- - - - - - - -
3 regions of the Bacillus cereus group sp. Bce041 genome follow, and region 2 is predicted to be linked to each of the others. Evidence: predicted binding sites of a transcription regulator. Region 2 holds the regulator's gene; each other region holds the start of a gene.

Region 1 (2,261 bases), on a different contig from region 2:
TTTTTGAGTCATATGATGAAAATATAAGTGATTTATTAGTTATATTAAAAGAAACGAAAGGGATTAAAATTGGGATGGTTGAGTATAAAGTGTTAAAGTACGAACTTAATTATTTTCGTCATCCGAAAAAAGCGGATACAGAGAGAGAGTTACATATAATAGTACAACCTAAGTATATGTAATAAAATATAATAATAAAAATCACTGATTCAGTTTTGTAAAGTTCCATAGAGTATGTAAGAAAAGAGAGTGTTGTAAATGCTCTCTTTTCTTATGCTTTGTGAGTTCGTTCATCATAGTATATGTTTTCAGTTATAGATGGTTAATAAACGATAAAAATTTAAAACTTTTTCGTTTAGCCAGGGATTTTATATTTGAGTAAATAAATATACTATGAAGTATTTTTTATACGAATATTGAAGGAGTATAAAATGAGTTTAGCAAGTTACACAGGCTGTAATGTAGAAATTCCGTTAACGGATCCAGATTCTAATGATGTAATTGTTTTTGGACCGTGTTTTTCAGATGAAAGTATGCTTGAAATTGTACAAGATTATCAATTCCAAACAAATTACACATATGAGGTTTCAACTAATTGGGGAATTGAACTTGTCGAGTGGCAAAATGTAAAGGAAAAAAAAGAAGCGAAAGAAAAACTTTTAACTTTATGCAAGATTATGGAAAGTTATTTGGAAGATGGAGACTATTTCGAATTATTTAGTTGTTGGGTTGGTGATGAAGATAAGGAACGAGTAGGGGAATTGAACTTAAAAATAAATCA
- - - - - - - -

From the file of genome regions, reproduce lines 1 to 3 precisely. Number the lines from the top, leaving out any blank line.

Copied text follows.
3 regions of the Bacillus cereus group sp. Bce041 genome follow, and region 2 is predicted to be linked to each of the others. Evidence: predicted binding sites of a transcription regulator. Region 2 holds the regulator's gene; each other region holds the start of a gene.

Region 1 (2,261 bases), on a different contig from region 2:
TTTTTGAGTCATATGATGAAAATATAAGTGATTTATTAGTTATATTAAAAGAAACGAAAGGGATTAAAATTGGGATGGTTGAGTATAAAGTGTTAAAGTACGAACTTAATTATTTTCGTCATCCGAAAAAAGCGGATACAGAGAGAGAGTTACATATAATAGTACAACCTAAGTATATGTAATAAAATATAATAATAAAAATCACTGATTCAGTTTTGTAAAGTTCCATAGAGTATGTAAGAAAAGAGAGTGTTGTAAATGCTCTCTTTTCTTATGCTTTGTGAGTTCGTTCATCATAGTATATGTTTTCAGTTATAGATGGTTAATAAACGATAAAAATTTAAAACTTTTTCGTTTAGCCAGGGATTTTATATTTGAGTAAATAAATATACTATGAAGTATTTTTTATACGAATATTGAAGGAGTATAAAATGAGTTTAGCAAGTTACACAGGCTGTAATGTAGAAATTCCGTTAACGGATCCAGATTCTAATGATGTAATTGTTTTTGGACCGTGTTTTTCAGATGAAAGTATGCTTGAAATTGTACAAGATTATCAATTCCAAACAAATTACACATATGAGGTTTCAACTAATTGGGGAATTGAACTTGTCGAGTGGCAAAATGTAAAGGAAAAAAAAGAAGCGAAAGAAAAACTTTTAACTTTATGCAAGATTATGGAAAGTTATTTGGAAGATGGAGACTATTTCGAATTATTTAGTTGTTGGGTTGGTGATGAAGATAAGGAACGAGTAGGGGAATTGAACTTAAAAATAAATCA